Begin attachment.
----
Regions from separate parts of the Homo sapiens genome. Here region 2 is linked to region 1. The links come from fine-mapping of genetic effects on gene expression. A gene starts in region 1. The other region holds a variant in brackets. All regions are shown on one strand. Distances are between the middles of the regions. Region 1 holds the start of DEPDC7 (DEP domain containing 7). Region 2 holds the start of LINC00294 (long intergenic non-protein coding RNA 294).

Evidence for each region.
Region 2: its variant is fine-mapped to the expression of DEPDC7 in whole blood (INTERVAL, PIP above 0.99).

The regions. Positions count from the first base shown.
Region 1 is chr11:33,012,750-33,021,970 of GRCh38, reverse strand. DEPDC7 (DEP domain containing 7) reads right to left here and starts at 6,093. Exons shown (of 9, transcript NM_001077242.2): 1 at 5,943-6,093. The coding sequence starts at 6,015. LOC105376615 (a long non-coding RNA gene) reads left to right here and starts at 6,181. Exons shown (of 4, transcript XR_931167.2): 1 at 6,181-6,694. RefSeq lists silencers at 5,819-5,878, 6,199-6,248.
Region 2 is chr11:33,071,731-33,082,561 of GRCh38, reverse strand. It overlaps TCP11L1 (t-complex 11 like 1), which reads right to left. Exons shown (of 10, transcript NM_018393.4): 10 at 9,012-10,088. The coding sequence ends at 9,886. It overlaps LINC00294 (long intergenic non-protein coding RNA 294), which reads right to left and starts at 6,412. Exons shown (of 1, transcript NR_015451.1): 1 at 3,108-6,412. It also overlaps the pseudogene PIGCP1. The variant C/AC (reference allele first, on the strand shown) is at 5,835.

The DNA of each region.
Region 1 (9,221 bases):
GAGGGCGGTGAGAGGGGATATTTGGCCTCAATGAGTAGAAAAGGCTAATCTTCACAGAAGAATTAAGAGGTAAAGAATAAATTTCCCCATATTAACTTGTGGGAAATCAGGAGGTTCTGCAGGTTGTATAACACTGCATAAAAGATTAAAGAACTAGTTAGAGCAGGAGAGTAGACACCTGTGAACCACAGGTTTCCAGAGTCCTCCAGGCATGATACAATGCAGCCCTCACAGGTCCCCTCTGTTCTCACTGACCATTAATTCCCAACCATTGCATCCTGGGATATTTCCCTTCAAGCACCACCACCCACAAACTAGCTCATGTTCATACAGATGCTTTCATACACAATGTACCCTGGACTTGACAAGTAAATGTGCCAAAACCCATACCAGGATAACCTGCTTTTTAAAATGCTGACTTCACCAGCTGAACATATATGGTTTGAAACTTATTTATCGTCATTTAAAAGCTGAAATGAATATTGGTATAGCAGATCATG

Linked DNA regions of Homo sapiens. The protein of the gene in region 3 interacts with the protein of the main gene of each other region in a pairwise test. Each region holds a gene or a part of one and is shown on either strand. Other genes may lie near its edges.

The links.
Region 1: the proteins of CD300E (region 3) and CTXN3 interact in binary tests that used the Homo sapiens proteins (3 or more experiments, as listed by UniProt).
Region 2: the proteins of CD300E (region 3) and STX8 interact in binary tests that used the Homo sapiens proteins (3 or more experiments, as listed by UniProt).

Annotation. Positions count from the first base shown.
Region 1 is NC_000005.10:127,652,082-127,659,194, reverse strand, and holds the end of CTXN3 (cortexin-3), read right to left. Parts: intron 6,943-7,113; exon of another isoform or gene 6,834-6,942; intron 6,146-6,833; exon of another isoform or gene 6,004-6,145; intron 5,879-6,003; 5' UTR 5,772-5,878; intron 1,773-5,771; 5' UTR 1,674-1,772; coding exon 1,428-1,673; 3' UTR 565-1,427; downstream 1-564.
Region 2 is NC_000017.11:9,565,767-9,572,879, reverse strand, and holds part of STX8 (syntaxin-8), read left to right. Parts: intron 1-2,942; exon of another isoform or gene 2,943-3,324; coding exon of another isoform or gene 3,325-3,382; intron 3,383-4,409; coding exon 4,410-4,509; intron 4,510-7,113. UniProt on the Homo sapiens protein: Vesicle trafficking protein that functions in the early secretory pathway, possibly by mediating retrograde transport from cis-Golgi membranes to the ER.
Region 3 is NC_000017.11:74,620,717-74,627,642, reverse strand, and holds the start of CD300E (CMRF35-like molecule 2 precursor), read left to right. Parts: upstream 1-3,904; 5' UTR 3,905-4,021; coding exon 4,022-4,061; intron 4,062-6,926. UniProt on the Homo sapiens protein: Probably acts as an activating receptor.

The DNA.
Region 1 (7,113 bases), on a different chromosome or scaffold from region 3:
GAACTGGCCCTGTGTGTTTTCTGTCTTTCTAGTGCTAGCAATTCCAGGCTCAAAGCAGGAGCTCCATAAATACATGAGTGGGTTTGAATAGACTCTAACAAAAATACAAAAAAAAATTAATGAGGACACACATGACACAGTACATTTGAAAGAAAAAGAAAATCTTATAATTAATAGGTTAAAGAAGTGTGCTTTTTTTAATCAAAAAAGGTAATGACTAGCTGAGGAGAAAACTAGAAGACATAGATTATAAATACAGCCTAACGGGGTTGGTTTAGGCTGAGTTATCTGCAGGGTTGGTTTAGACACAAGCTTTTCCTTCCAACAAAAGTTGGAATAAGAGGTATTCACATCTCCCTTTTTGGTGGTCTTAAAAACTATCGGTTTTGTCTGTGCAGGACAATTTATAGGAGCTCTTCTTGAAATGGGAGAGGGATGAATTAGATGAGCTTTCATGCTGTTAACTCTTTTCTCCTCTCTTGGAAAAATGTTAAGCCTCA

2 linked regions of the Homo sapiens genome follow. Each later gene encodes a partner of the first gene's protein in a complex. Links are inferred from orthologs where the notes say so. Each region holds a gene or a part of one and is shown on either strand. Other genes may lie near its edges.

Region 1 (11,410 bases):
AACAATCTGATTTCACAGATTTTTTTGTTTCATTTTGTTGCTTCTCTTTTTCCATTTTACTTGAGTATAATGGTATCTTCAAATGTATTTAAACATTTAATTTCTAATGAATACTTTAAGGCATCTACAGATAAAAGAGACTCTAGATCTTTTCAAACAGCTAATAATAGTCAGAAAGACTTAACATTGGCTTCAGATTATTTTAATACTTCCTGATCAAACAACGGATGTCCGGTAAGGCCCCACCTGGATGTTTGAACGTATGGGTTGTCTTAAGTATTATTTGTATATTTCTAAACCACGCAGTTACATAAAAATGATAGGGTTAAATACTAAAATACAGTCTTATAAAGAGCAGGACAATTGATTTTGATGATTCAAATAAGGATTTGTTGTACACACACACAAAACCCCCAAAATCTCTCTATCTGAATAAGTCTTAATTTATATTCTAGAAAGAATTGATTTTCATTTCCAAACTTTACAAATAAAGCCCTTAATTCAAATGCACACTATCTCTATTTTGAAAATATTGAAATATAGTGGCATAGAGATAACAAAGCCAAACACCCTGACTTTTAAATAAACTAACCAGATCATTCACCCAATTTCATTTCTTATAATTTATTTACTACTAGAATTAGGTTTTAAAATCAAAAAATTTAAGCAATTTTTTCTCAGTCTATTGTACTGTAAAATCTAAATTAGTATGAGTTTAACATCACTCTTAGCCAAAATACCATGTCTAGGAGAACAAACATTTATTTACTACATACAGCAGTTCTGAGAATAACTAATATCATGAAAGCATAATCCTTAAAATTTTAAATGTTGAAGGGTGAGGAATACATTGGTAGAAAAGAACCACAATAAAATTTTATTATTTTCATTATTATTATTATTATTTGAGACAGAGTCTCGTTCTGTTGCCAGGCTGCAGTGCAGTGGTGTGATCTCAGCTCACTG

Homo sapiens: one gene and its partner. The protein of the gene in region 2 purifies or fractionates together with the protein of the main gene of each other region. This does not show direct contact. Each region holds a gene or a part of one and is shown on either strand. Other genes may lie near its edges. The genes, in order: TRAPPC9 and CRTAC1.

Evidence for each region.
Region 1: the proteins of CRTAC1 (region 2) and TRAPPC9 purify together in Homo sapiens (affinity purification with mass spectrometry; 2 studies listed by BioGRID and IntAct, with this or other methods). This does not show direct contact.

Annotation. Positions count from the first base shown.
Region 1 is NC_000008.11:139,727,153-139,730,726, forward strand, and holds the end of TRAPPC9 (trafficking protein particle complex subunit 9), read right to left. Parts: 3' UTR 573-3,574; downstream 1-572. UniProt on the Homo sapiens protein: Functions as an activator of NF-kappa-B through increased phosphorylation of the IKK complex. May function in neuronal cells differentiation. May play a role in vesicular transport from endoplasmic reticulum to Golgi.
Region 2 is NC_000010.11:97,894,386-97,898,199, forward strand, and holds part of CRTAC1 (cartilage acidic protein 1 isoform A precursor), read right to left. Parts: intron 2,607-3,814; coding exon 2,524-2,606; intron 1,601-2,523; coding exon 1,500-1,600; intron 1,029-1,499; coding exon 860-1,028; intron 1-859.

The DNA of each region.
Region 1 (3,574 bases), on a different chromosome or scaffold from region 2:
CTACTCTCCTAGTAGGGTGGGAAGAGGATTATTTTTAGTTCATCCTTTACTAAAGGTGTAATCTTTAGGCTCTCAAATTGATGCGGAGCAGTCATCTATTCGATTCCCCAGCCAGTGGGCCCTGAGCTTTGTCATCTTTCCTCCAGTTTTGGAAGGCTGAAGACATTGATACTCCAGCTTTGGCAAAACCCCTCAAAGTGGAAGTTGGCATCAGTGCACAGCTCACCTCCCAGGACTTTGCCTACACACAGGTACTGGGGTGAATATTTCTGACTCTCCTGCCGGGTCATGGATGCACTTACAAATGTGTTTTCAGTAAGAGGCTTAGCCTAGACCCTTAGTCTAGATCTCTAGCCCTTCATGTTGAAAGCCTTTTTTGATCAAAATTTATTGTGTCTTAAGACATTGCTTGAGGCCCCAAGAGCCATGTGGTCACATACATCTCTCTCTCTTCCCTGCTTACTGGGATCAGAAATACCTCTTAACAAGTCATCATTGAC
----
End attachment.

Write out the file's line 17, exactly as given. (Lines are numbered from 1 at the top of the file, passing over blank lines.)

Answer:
Region 3 is NC_000017.11:74,620,717-74,627,642, reverse strand, and holds the start of CD300E (CMRF35-like molecule 2 precursor), read left to right. Parts: upstream 1-3,904; 5' UTR 3,905-4,021; coding exon 4,022-4,061; intron 4,062-6,926. UniProt on the Homo sapiens protein: Probably acts as an activating receptor.